Obama’s Teleprompter
March 25, 2009

In the last few weeks, Republican partisans have all started to talk about Obama’s teleprompter.

AP Photo credit Jae C. Hong

AP Photo credit Jae C. Hong


Feels Like Thinking
March 15, 2009

image courtesy Wikipedia

image courtesy Wikipedia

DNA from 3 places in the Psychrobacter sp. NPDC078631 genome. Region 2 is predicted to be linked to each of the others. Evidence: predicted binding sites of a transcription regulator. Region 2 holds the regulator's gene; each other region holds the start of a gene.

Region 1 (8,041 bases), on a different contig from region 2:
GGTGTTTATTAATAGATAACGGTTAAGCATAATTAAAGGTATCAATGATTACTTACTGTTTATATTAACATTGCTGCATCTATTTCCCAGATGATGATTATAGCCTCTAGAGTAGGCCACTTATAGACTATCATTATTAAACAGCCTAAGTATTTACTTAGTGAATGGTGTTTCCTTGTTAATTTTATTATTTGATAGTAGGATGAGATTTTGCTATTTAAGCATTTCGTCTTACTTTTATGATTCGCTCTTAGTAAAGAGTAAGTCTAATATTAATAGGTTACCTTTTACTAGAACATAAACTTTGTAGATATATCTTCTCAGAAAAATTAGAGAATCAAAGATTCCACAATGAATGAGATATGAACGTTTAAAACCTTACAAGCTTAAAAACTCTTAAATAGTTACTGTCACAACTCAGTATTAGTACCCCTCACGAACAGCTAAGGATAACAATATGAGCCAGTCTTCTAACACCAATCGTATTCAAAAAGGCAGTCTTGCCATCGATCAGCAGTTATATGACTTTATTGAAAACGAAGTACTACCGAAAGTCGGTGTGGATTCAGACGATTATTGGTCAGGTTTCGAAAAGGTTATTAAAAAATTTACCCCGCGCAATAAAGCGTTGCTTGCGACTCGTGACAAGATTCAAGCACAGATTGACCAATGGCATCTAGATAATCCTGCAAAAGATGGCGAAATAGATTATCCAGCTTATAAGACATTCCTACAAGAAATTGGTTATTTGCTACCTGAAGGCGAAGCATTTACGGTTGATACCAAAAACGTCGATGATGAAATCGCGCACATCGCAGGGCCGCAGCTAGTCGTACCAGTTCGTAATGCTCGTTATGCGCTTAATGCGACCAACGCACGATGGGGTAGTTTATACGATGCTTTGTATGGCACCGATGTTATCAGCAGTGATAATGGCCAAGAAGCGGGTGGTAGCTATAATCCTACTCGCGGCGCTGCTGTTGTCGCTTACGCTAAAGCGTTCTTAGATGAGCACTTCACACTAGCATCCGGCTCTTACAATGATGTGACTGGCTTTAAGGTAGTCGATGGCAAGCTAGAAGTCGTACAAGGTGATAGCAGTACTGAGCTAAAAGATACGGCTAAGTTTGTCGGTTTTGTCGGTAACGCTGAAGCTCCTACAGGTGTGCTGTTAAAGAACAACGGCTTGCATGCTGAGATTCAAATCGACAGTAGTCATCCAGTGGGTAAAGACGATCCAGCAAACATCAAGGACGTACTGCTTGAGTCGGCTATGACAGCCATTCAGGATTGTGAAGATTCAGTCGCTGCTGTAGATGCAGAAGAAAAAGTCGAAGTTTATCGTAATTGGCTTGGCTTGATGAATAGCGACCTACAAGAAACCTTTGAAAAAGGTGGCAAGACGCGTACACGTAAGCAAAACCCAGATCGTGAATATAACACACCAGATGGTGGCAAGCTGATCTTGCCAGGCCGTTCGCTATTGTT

I was recently reminded of a portentous plot from this portentous paper by two researchers at Princeton. Back in 1996, they studied people’s perceptions of the state of the economy, and connected these perceptions to measurements of how politically informed these people were. However, instead of comparing these perceptions to reality (which is, in my opinion, that the economy was pretty good in 1996), they just compared the perceptions of Democrats and Republicans at every information level to each other. Since the President at the time was a Democrat, it makes sense that Democrats would generally have had a rosier view of the economy than Republicans. As the paper describes it, the “pull of objective reality” causes perceptions to improve as people become better-informed. But then, once Republicans become well-informed enough, they change their minds fairly dramatically and conclude that, in fact, the economy is in poor shape. I don’t take this to be a particularly conservative tic; rather, such rationalization is just how extreme partisans of any type process ideologically inconvenient facts. So apparently, once people know what we want to believe, we are pretty good at making ourselves believe it. The researchers take this as a terrible blow to the prospects of democracy, and I think I agree with them.